The contract contained a number of conditions precedent in favour of the defendant. One of the conditions was that the defendant obtain valid, binding and enforceable offers to lease from Petro-Canada and from the local franchisee for Dairy Queen Restaurant before December 31. The defendant agreed to use its "best efforts" to secure and settle the terms of the offers to lease "as quickly as possible" on the terms which the parties had agreed to.

The lease with Dairy Queen was secured by the deadline but, due to an innocent misunderstanding about rental rates, the Petro-Canada lease was not secured until well after the deadline. The defendant relied on the condition precedent to withhold payment to the plaintiff. The plaintiff sued arguing that the defendant had not used best efforts in securing the lease from Petro-Canada as quickly as possible. The court agreed with the plaintiff.

The court found that if the defendant had acted promptly in clarifying the misunderstanding with Petro-Canada, the defendant could have finalized the lease well before the deadline. By not doing so, the defendant had failed to use its best efforts and therefore could not rely on the condition precedent to avoid paying the plaintiff. The court ordered payment of the $62,000.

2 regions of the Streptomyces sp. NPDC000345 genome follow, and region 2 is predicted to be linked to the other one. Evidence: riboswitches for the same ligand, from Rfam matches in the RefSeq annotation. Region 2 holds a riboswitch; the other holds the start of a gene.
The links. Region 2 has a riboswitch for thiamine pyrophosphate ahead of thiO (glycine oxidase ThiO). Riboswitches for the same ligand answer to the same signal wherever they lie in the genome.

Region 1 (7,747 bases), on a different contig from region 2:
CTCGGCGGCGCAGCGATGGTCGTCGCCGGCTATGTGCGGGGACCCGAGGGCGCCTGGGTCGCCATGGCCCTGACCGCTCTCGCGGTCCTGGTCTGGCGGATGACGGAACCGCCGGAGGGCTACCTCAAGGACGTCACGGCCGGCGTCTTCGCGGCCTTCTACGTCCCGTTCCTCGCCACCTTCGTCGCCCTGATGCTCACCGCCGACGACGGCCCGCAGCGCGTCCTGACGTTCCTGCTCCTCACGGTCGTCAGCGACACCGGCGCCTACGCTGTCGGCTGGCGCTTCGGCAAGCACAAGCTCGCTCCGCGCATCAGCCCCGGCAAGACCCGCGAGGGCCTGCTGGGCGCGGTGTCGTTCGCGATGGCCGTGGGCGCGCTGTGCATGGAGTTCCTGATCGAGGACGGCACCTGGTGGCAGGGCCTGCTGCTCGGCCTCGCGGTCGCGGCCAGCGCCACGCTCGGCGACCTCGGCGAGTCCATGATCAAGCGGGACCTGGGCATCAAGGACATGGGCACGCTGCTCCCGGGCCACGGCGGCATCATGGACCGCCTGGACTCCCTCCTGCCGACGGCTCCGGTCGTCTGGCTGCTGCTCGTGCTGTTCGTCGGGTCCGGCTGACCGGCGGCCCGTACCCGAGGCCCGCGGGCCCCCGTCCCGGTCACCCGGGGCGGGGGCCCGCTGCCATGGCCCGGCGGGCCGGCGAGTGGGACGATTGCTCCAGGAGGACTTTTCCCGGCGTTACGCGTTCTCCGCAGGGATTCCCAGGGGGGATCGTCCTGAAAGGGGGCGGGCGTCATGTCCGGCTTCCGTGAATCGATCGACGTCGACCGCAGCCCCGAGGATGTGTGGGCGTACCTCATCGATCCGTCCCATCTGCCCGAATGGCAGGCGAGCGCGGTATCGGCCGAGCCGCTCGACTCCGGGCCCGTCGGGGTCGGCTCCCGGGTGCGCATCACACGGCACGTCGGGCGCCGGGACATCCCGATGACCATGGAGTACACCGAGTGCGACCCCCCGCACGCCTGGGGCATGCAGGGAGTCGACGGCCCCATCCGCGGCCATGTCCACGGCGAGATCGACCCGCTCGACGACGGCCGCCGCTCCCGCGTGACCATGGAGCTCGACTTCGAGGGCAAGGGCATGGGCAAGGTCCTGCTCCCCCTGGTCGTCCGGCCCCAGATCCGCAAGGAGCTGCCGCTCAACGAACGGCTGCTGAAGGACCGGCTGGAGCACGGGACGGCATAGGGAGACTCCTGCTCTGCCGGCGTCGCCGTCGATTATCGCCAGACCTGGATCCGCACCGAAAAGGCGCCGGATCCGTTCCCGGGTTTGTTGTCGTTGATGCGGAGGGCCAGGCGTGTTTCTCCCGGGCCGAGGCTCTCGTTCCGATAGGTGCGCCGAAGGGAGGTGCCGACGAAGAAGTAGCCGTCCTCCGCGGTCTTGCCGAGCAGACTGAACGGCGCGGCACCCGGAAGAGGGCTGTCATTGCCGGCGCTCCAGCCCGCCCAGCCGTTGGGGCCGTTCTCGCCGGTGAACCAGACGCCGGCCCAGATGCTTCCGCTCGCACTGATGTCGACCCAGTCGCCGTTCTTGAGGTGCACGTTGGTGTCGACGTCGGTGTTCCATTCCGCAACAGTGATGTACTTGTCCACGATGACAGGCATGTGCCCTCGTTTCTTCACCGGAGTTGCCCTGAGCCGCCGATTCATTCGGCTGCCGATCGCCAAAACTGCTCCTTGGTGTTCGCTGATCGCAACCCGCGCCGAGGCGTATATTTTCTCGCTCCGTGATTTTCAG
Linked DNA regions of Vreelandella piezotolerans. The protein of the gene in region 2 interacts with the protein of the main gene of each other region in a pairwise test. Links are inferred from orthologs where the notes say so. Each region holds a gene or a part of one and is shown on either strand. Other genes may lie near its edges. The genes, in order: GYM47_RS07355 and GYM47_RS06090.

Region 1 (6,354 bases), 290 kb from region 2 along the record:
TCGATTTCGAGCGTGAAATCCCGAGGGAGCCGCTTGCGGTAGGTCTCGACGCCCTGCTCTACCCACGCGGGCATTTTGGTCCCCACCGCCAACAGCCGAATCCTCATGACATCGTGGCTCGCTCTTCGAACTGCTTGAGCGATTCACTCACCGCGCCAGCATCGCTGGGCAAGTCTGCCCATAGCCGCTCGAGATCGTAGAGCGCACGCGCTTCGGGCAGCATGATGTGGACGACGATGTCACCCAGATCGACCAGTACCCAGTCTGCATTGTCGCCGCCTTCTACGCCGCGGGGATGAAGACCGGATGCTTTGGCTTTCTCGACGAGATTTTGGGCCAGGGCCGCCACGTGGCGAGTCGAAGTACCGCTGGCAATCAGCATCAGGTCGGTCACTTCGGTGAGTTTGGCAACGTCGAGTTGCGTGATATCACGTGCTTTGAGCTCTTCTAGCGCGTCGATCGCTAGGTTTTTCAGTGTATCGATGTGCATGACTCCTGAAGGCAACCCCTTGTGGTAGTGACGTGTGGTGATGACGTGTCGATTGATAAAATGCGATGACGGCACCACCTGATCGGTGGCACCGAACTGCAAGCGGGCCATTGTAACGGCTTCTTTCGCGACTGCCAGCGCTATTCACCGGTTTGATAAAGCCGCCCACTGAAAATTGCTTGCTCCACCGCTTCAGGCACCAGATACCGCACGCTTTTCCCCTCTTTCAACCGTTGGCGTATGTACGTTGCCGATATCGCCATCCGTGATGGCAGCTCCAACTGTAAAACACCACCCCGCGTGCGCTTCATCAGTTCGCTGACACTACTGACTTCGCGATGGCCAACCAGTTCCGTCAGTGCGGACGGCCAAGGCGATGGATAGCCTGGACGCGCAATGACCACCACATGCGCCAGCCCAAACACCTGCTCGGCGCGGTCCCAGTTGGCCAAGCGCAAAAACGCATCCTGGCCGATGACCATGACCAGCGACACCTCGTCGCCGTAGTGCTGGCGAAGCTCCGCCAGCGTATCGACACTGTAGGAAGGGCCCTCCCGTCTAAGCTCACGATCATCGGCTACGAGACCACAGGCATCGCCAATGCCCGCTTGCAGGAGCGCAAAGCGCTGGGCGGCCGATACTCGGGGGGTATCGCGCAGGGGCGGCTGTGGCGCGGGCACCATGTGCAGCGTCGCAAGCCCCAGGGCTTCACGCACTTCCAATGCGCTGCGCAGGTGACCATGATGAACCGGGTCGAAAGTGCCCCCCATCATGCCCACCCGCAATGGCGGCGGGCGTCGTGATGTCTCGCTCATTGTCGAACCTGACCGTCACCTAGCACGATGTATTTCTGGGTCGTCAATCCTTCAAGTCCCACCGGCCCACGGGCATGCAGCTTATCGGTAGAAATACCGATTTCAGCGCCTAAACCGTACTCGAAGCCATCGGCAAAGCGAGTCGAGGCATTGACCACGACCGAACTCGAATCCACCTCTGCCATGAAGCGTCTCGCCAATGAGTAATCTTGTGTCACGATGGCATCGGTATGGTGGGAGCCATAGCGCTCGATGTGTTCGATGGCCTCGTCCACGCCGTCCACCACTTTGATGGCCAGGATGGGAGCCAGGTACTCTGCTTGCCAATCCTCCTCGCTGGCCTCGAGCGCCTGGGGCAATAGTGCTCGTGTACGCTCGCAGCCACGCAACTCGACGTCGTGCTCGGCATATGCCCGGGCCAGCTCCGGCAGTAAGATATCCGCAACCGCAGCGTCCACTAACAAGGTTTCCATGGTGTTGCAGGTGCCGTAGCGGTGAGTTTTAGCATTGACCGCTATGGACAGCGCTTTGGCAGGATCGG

In K.W. Wall it is likely the plaintiff would have succeeded even if the subject condition had provided for "commercially reasonable efforts" to be used. Acting promptly to clear up a misunderstanding is, after all, a commercially reasonable thing to do. While the consequences in this case were not all that significant, the point to be taken is that in order to satisfy a "best efforts" obligation considerable effort and money may need to be expended.

Implied Best Efforts

While courts routinely imply a term into contracts that parties will use "reasonable efforts" to fulfil their obligations, in some circumstances courts will imply a "best efforts" standard. For example, in residential real estate purchases courts have held that the frequently employed condition precedent in favour of purchasers with respect to obtaining satisfactory financing includes an implied obligation on the purchaser to use "best efforts" in satisfying the condition. In commercial acquisitions, courts have implied the "best efforts" standard in connection with conditions precedent relating to zoning and other municipal approvals.